Paul Ford on Facebook and Instagram, hilarious and insightful.
You’ve heard of the placebo effect, how people can get better from a fake treatment, but did you know there’s also a nocebo effect? It’s just as strong: “More than two-thirds of 34 college students developed headaches when told that a non-existent electrical current passing through their heads could produce a headache.” (From Skeptic’s Dictionary.) Alexis Madrigal did a very readable feature about it for the Atlantic called The Dark Side of the Placebo Effect: When Intense Belief Kills. I found out about it from Olivia Fox Cabane’s new book The Charisma Myth. What you don’t know can hurt you.
In mid-January Mark Zuckerberg added me as a friend on Instagram (we’re also connected on Facebook), I grabbed this screenshot a few weeks later because I thought it might be interesting at some point:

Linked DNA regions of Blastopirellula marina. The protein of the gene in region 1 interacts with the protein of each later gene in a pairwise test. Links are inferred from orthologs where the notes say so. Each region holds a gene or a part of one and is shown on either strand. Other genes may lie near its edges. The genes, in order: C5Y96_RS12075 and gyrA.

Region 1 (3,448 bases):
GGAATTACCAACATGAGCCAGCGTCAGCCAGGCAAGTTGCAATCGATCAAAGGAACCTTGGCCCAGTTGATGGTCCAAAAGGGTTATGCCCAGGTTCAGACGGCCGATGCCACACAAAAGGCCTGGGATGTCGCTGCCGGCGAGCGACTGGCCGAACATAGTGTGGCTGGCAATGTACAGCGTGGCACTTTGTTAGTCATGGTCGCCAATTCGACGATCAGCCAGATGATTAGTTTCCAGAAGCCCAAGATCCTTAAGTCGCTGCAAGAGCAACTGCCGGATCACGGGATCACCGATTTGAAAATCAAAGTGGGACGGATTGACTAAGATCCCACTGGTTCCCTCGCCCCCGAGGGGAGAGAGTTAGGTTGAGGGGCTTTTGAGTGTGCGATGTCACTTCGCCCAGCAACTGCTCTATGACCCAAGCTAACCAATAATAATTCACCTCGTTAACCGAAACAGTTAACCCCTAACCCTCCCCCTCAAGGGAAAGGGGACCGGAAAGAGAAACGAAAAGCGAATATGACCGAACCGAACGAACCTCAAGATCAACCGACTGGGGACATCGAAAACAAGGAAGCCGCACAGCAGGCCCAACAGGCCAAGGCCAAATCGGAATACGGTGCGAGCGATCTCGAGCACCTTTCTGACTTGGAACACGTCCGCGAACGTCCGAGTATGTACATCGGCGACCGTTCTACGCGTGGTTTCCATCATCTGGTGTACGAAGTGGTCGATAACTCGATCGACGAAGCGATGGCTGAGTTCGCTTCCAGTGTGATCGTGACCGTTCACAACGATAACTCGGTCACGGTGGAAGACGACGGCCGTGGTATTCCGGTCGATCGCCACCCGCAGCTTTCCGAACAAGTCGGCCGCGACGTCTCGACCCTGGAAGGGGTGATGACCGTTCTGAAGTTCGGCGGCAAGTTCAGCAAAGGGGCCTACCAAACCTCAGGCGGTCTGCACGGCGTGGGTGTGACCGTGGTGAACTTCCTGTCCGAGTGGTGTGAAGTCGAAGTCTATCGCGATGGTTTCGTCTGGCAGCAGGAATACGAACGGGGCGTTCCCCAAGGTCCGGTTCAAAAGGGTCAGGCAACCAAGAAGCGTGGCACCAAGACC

Today the awesome news, for both Facebook and Instagram, comes that the Instagram team and product is being acquired. This is one of the first acquisitions (if not the first?) Facebook has made where they don’t plan to shut down the service, and it’s a testament to what Kevin Systrom, Mike Krieger, and his team have built. (Friendfeed is still running, but that doesn’t count.) It’s good to see old Pier 38 neighbors doing well.